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Bede Hall, situated atop a hill to be known as Mount Marty and overlooking the city of Yankton just to its east, was completed in 1935 and welcomed its first students in September 1936. The building was the first of several structures that were the dream of Mother Jerome Schmitt, first president of Mount Marty College, who was determined to provide a college education for young women of this rural area. She overcame enormous financial challenges to bring the building to completion during the midst of the Great Depression. The four story brick structure is strong and fortress-like today, far sturdier than other more recent buildings on campus. Its thick walls, terrazzo floors, and dark wood doors are still in prime condition. The building has been well maintained through the decades as it has shifted from originally housing both an academy for girls and a junior college for women to today serving as the co-educational liberal arts college's administration building. Over the years additional wings have been added to form a square around an enclosed courtyard. A classroom and natural science wing was completed in 1948, and in the following few years a dormitory wing and an auditorium completed the square.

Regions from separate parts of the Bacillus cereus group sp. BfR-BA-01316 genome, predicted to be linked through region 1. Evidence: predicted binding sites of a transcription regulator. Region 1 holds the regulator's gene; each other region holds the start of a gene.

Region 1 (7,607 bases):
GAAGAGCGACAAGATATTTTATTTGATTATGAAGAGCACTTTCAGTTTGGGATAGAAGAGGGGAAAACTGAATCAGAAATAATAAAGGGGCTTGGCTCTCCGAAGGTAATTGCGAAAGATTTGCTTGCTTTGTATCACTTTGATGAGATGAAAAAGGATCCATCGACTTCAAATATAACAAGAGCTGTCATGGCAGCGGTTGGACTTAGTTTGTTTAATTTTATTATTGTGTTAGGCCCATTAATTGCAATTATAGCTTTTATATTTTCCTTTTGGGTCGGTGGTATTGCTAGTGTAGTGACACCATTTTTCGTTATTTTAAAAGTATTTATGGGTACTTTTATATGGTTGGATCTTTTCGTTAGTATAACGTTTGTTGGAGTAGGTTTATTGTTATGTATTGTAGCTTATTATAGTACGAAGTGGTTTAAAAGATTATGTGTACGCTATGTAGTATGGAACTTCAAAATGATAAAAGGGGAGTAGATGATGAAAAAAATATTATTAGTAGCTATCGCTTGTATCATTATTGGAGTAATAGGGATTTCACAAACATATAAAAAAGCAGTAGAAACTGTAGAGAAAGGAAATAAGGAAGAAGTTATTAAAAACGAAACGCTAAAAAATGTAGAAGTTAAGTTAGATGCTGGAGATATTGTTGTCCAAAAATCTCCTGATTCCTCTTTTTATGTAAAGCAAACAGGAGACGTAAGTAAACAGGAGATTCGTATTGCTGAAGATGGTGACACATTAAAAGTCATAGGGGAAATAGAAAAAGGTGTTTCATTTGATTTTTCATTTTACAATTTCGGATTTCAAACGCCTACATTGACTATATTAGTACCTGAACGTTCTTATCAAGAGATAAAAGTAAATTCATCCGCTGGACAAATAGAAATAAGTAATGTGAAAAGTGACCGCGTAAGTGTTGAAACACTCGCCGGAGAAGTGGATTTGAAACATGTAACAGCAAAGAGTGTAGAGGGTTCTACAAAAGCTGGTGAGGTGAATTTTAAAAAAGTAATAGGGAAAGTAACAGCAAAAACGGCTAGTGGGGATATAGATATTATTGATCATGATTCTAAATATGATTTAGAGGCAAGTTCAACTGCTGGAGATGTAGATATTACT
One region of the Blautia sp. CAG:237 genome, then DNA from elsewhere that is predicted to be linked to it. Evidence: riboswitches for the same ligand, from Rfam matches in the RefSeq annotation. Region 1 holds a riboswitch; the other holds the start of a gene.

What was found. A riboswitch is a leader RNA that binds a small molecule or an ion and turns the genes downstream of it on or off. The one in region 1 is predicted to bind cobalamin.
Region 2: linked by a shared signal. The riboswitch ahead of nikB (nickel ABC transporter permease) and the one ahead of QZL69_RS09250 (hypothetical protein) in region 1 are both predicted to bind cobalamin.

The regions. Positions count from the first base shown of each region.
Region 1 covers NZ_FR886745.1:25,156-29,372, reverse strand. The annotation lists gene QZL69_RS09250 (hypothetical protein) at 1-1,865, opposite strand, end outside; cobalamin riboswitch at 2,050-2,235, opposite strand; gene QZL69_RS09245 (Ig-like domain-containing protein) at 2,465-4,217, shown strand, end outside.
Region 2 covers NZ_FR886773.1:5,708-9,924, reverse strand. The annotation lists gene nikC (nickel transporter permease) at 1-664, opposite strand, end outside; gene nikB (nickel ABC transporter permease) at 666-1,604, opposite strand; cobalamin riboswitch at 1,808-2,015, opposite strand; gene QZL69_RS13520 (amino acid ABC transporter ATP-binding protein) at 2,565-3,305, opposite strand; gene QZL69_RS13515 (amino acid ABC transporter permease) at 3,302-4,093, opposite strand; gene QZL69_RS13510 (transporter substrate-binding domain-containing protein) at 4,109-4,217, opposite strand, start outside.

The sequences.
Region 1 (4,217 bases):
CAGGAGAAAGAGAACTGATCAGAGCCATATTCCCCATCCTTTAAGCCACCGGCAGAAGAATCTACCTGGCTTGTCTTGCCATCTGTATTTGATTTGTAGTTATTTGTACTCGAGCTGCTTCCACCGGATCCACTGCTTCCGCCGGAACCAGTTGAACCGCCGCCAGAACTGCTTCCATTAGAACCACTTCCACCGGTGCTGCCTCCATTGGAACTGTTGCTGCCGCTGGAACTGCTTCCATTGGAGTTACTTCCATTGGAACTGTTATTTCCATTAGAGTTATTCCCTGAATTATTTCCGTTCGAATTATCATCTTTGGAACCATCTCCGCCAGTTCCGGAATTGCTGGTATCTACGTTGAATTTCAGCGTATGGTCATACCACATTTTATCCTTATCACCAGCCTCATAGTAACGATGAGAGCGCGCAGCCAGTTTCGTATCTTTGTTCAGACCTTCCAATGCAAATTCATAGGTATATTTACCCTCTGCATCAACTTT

For many people from the Yankton community, Bede Hall has become almost synonymous with Mount Marty College, even though the college campus today includes a number of other buildings. For many Bede stands as a symbol of Mother Jerome Schmitt's determination to provide a college education for young women of the area despite the financial and cultural constraints of the 1930s. The building's current physical connection to Bishop Marty Memorial Chapel by way of an overhead passageway also is seen by some as symbolic of the strong linkage between religion and education on this hill. Greeting visitors as they approach the main entrance to Bede Hall is a life-size statue of Bishop Martin Marty for whom the college is named.